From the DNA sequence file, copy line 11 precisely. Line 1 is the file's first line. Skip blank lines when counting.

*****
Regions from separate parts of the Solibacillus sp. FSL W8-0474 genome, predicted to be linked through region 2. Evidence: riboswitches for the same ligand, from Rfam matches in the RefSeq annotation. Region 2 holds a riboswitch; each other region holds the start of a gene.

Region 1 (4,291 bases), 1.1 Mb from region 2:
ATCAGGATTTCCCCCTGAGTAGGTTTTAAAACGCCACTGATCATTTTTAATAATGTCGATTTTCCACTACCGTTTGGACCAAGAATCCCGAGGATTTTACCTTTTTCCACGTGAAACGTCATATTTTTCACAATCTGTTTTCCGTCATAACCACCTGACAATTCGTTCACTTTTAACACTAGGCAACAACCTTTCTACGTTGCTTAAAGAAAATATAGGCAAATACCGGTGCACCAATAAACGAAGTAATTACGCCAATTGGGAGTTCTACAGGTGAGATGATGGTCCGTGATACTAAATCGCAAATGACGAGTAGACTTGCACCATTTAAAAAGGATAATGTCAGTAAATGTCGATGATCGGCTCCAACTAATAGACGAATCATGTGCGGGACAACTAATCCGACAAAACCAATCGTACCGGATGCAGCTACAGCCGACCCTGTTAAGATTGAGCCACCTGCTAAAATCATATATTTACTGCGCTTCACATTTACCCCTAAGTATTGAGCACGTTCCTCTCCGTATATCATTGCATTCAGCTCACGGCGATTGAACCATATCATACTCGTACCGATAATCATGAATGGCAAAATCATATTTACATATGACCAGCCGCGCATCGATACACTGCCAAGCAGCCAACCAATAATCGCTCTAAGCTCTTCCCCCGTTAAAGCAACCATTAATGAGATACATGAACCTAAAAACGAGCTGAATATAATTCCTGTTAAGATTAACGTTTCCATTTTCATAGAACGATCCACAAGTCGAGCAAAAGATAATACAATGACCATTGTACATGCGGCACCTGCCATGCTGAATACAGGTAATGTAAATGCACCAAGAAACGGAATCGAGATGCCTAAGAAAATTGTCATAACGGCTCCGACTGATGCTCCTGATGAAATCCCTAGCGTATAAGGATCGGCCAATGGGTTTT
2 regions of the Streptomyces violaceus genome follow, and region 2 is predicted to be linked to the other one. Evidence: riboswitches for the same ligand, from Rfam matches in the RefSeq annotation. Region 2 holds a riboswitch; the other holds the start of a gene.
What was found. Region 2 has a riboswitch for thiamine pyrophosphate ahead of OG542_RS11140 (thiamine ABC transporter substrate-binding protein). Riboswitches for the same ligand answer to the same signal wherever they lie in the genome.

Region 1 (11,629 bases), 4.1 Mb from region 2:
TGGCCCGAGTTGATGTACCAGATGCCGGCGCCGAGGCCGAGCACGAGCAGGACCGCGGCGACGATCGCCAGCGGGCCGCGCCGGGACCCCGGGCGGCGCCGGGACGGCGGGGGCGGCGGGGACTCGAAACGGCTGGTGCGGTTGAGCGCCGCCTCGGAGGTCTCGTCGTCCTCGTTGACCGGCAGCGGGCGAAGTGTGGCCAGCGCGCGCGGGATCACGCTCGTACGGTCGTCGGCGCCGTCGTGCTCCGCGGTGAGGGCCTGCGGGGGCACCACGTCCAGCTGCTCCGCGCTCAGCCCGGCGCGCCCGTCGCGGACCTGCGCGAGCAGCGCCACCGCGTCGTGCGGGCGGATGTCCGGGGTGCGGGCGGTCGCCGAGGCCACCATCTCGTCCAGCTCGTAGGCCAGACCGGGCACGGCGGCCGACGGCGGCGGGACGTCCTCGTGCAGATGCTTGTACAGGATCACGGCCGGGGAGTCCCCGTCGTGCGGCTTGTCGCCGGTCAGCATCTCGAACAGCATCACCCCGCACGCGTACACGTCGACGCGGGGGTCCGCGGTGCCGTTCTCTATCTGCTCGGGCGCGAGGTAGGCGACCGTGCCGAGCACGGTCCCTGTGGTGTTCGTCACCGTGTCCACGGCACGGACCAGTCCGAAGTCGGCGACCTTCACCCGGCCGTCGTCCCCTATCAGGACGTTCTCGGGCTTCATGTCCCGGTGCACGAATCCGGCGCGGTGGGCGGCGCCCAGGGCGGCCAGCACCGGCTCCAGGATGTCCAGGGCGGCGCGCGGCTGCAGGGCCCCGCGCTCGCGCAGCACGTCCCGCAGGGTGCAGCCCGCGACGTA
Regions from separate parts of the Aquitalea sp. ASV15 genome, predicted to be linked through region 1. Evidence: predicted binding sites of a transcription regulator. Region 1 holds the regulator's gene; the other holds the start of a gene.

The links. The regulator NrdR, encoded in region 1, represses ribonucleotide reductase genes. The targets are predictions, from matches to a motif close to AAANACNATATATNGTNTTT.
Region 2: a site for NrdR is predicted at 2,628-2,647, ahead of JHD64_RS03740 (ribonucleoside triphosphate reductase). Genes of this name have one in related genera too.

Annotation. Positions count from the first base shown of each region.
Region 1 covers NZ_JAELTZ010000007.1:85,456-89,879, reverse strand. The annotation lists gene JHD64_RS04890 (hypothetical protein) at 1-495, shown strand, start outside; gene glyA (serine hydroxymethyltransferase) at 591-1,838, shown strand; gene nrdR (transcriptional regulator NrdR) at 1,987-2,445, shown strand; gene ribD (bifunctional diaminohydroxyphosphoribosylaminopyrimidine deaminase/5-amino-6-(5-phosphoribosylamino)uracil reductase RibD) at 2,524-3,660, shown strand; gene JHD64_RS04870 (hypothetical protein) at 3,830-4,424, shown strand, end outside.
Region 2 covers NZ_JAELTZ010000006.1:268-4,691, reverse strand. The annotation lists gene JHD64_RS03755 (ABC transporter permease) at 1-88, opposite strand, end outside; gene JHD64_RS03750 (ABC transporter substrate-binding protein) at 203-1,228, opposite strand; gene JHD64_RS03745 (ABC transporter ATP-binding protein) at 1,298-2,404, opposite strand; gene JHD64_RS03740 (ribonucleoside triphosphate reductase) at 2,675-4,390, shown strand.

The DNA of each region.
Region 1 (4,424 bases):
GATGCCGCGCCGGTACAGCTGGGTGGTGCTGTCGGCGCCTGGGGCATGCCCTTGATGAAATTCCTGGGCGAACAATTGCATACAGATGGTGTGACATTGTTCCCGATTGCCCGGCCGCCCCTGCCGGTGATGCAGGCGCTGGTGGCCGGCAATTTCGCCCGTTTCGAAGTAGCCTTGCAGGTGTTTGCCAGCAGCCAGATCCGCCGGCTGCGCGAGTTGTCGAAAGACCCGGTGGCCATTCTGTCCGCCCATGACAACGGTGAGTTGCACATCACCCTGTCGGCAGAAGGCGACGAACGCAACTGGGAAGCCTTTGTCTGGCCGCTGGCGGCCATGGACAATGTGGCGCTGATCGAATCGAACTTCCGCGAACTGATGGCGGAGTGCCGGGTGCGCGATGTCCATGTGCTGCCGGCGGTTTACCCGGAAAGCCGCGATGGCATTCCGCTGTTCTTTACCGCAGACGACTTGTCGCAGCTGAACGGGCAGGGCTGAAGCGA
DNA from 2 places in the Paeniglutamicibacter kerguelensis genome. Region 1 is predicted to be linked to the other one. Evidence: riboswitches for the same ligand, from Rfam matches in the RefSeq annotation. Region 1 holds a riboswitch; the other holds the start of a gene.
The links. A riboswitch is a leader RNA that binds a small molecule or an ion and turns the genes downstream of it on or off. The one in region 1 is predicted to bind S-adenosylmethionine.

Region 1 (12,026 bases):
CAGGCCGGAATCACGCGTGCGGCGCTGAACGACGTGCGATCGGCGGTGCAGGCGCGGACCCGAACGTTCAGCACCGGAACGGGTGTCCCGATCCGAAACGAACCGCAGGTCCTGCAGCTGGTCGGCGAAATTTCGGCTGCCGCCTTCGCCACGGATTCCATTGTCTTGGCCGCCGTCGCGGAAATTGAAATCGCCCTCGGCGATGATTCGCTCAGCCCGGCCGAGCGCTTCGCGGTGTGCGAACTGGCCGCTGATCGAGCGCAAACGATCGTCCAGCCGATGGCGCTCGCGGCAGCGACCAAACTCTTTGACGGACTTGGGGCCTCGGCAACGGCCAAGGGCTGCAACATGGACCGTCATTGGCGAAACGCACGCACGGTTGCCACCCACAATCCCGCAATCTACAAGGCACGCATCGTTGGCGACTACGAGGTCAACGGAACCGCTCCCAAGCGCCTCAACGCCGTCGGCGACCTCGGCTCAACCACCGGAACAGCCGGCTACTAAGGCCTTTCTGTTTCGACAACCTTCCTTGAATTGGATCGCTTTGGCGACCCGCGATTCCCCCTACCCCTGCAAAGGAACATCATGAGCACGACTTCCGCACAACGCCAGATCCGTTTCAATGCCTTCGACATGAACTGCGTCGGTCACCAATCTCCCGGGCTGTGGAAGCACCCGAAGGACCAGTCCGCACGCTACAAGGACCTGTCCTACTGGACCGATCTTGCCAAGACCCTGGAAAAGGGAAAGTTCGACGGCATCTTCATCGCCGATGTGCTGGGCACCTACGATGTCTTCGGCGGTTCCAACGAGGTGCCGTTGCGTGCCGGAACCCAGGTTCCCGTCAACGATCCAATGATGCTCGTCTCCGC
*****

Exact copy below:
Annotation. Positions count from the first base shown of each region.